Film Director Training in Germany “Congratulations, you were rejected”
Shooting films everyone talks about, working with well-known actors, being feted at festivals around the world – film directing is a dream job. Places at German film academies are accordingly coveted.
In 2011, David Wnendt, who was studying film directing at the Hochschule für Film und Fernsehen (HFF) in Potsdam-Babelsberg, submitted his final dissertation entitled Auf und Davon (i.e. Up and Away). In it, he asks one simple question: what chances does one really have of working long-term as a director and of being able to earn a living in this profession? Wnendt researched ten cohorts of final year students and gathered details about the jobs the graduates were doing. He writes that he was surprised by what he found, which was that no fewer than 60 percent of them were actively working as directors after graduation – far more than he had presumed when he began his research.
Meanwhile, David Wnendt himself is among these 60 percent, though he is one of the few who has achieved really great success. In 2012, the young director won virtually all of the industry's major awards for his graduate film Combat Girls. His film adaptation of the best-selling novel Wetlands (2013) was seen by a million people. His degree in film directing, as he explains in an interview with the German weekly newspaper Die Zeit, certainly played a major part in this. “The course is extremely practical. Every week we went out and made films. That teaches you not only the craft of directing itself but also how to handle criticism from the professors, rivalry between students and problems during shooting.”
No career guaranteePlaces on the course at the former HFF Potsdam, which in July 2014 was raised to university status, are coveted. “It is always a challenge to pick eight to ten students out of a pool of more than 200 applicants”, says director Marie Wilke, who worked for ten years as a research associate at the HFF's degree course in film directing. “It is important to understand that we are looking for an applicant's artistic and creative potential rather than basing our choice on the criteria of a so-called market.”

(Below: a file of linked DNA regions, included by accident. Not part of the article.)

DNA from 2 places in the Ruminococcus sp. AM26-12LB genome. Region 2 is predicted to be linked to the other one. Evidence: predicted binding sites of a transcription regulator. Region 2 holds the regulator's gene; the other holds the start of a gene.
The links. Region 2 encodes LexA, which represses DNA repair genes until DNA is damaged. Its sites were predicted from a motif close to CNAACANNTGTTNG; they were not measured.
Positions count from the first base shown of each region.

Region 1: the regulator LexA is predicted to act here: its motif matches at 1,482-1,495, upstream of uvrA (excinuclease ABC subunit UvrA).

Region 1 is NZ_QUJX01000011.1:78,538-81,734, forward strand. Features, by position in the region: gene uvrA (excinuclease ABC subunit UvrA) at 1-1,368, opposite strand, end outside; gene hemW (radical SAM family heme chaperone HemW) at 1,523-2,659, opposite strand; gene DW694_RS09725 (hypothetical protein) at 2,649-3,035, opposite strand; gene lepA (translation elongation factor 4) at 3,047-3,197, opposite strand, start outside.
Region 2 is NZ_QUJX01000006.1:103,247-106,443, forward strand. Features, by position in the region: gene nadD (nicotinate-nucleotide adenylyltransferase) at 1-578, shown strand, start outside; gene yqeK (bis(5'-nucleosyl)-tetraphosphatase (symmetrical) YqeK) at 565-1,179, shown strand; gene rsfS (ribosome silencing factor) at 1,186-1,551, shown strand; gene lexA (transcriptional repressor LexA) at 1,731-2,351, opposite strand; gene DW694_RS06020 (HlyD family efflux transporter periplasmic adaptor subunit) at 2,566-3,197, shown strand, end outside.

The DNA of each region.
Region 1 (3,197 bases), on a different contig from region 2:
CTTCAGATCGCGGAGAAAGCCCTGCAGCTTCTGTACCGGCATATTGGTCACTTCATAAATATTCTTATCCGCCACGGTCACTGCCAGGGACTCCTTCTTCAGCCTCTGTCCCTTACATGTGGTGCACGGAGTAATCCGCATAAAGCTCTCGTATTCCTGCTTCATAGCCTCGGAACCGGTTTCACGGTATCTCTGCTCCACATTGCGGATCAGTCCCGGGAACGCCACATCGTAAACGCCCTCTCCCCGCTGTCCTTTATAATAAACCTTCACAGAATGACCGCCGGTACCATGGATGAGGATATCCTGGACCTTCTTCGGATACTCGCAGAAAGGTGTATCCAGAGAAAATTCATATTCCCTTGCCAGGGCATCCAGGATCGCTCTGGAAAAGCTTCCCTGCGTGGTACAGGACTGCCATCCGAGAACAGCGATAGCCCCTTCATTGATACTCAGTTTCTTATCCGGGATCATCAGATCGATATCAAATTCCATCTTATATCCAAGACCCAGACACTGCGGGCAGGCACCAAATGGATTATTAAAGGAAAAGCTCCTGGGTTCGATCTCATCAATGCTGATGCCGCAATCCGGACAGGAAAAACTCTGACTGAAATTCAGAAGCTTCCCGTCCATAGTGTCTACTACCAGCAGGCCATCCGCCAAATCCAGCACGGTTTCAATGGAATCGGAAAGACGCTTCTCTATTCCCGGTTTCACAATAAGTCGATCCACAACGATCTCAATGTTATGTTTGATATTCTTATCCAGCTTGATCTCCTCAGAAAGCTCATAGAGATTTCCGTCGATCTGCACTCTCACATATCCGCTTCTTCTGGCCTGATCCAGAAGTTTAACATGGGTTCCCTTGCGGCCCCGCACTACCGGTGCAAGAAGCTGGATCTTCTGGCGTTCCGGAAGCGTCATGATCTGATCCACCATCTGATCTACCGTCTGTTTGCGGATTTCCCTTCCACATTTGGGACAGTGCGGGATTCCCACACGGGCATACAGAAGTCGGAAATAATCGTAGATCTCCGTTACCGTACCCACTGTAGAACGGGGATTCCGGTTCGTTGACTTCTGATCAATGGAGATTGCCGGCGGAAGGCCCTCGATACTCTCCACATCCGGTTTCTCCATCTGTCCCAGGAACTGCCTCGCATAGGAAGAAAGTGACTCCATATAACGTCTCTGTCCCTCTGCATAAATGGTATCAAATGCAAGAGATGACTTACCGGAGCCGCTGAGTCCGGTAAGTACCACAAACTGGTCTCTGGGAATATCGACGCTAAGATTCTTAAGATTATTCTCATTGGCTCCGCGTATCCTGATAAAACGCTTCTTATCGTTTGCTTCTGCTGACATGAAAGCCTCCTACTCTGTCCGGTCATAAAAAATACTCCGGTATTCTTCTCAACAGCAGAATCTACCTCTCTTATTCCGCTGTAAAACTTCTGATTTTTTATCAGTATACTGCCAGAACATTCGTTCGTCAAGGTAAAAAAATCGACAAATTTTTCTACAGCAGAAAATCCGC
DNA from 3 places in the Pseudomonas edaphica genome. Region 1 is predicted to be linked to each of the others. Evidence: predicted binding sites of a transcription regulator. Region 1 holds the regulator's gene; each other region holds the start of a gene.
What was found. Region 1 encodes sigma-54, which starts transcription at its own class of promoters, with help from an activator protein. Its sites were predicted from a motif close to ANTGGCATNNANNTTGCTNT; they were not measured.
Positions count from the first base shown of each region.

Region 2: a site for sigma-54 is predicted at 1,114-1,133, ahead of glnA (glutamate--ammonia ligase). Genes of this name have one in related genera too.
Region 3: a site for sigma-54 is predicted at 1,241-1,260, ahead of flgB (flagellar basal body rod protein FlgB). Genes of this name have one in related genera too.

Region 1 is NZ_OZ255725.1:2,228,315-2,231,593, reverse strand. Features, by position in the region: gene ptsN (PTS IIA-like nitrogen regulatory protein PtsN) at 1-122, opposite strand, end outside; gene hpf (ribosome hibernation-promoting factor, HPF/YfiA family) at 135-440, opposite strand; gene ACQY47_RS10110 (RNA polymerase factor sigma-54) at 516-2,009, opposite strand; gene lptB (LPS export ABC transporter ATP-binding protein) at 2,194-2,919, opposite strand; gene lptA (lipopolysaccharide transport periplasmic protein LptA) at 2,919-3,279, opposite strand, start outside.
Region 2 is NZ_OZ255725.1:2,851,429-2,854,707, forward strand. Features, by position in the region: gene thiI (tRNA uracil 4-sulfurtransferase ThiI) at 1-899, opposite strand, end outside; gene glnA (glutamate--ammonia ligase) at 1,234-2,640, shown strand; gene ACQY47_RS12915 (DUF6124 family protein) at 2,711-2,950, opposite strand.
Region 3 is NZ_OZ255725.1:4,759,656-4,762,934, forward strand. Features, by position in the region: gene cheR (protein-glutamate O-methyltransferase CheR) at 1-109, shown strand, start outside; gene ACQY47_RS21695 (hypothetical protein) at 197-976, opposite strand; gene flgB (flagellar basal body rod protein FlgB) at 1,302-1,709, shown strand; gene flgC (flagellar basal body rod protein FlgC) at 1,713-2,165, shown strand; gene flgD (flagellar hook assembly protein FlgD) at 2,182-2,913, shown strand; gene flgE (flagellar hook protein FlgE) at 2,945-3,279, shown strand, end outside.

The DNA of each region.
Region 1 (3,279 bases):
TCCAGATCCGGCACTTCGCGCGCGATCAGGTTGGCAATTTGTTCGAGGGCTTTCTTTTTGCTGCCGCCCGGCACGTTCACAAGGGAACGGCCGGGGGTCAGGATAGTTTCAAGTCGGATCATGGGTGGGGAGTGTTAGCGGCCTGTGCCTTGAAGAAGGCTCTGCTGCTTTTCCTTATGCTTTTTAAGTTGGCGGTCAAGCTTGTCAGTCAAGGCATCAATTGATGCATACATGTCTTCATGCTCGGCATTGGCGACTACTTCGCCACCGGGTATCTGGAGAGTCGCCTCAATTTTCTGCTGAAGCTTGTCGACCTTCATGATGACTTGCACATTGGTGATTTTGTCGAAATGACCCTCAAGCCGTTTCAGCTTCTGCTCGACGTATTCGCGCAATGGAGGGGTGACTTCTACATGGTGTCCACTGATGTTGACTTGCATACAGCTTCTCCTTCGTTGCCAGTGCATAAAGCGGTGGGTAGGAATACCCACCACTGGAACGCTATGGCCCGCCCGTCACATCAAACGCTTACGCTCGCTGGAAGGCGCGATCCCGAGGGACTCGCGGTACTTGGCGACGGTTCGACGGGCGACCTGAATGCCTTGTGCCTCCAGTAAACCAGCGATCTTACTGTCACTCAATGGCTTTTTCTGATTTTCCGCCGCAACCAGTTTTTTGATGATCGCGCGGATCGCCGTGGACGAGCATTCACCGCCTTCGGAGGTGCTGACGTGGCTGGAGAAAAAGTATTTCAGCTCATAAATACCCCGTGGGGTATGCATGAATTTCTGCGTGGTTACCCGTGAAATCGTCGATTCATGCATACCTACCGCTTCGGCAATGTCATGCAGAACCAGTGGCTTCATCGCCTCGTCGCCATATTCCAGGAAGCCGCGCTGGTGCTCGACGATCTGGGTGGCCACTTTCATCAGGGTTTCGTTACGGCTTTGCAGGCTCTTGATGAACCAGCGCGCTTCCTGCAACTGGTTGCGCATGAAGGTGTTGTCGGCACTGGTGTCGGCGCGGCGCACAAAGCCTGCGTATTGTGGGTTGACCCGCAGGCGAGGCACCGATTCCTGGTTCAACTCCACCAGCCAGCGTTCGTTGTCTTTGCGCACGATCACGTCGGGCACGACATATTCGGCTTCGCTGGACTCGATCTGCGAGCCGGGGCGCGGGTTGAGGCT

A great deal is expected from students of film directing right from the start. Creativity, assertiveness and empathy are key requirements. At the same time, directors have to learn how to deal with what can often be harsh criticism. That said, as Wilke stresses, there is no kind of guarantee that the talented students who receive a place will ultimately enjoy a successful career in the film industry. “The degree course is merely a stepping stone towards a possible career as a director.”
State, private or member-runThe University of Television and Film Munich and the Filmakademie Baden-Württemberg in Ludwigsburg enjoy similar renown and popularity as the Film University Babelsberg. The three of them are regarded as the institutions of choice for budding directors. Depending on the university, different aspects will be focused on during the degree programme itself: whereas the film academies in Potsdam and Munich attach particular importance to creativity and experimental filmmaking, the Ludwigsburg academy places greater emphasis on practical and market orientation.
All students of film directing will find that their timetables include topics such as direction, art work, production theory, dramaturgy and content development. It is also common at all universities for external lecturers from the film industry to teach certain courses and give lectures.
Good alternatives to Babelsberg, Munich and Ludwigsburg are the Deutsche Film- und Fernsehakademie Berlin (dffb), Hamburg Media School (HMS) and the Internationale Filmschule Köln (ifs Köln). In addition, there are many private film academies which focus on different aspects of filmmaking. One interesting option is the Film Arche in Berlin, a member-run film school which combines teaching and learning on an autodidactic basis. It is funded solely from the contributions of the members of this non-profit organization. Here too, well-known directors are regularly engaged as lecturers, like Andreas Dresen for example.
High international reputationThe high standards of the renowned institutions and the variety of alternatives mean that Germany offers some of the highest-quality film director training in the world. “By international standards there is no doubt that the quality of film director training at universities is very high, with considerable importance attached to artistic freedom”, explains Marie Wilke. Nonetheless, a trend is evident that could see Germany jeopardizing its unique edge. “More and more academies are trying to provide training that conforms to market requirements so as to help students gain a foothold in the industry later on.” She goes on to say that students are increasingly worried about the future and attempting to adapt as early as possible to the needs of the marketplace. “All of this comes at the expense of their willingness to experiment.”
Ultimately, the question of which role training plays when it comes to talent being discovered and developed remains difficult to answer. Until 2005, applicants who were rejected from Babelsberg would sometimes receive a letter of congratulation in addition to their notification of rejection. In it, they were told that they could count themselves lucky that they had been rejected – after all, the letter explained, the best directors achieved their success without ever attending film school. The letter was signed by Rosa von Praunheim, a professor of film directing at Babelsberg until 2005. He should know, being one of Germany's most famous avant-garde directors – though he never went to film school.